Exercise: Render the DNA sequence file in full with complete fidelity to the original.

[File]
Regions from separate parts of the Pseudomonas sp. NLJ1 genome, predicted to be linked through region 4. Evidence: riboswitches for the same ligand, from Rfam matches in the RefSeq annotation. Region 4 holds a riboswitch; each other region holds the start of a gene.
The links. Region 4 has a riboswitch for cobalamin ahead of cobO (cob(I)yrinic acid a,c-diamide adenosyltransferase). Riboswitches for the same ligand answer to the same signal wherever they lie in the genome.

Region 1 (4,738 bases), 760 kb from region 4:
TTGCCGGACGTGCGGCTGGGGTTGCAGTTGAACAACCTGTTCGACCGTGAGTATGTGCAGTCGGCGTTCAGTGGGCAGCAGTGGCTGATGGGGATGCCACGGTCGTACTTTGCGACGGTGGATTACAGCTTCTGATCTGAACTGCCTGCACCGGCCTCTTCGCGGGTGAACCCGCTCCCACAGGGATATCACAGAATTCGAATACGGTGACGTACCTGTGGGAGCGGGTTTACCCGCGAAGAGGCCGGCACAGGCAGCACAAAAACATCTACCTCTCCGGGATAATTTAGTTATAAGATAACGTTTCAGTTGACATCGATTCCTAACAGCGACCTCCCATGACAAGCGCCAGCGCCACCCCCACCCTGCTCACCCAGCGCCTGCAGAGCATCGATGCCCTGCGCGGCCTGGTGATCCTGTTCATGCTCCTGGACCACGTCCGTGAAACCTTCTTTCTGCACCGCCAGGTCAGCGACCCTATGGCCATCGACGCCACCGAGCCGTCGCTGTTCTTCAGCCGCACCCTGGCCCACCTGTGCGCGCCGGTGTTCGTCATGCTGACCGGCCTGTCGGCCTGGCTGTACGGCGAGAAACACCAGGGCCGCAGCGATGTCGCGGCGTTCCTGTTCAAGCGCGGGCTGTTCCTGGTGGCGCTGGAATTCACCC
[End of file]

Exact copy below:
Regions from separate parts of the Pseudomonas sp. NLJ1 genome, predicted to be linked through region 4. Evidence: riboswitches for the same ligand, from Rfam matches in the RefSeq annotation. Region 4 holds a riboswitch; each other region holds the start of a gene.
The links. Region 4 has a riboswitch for cobalamin ahead of cobO (cob(I)yrinic acid a,c-diamide adenosyltransferase). Riboswitches for the same ligand answer to the same signal wherever they lie in the genome.

Region 1 (4,738 bases), 760 kb from region 4:
TTGCCGGACGTGCGGCTGGGGTTGCAGTTGAACAACCTGTTCGACCGTGAGTATGTGCAGTCGGCGTTCAGTGGGCAGCAGTGGCTGATGGGGATGCCACGGTCGTACTTTGCGACGGTGGATTACAGCTTCTGATCTGAACTGCCTGCACCGGCCTCTTCGCGGGTGAACCCGCTCCCACAGGGATATCACAGAATTCGAATACGGTGACGTACCTGTGGGAGCGGGTTTACCCGCGAAGAGGCCGGCACAGGCAGCACAAAAACATCTACCTCTCCGGGATAATTTAGTTATAAGATAACGTTTCAGTTGACATCGATTCCTAACAGCGACCTCCCATGACAAGCGCCAGCGCCACCCCCACCCTGCTCACCCAGCGCCTGCAGAGCATCGATGCCCTGCGCGGCCTGGTGATCCTGTTCATGCTCCTGGACCACGTCCGTGAAACCTTCTTTCTGCACCGCCAGGTCAGCGACCCTATGGCCATCGACGCCACCGAGCCGTCGCTGTTCTTCAGCCGCACCCTGGCCCACCTGTGCGCGCCGGTGTTCGTCATGCTGACCGGCCTGTCGGCCTGGCTGTACGGCGAGAAACACCAGGGCCGCAGCGATGTCGCGGCGTTCCTGTTCAAGCGCGGGCTGTTCCTGGTGGCGCTGGAATTCACCC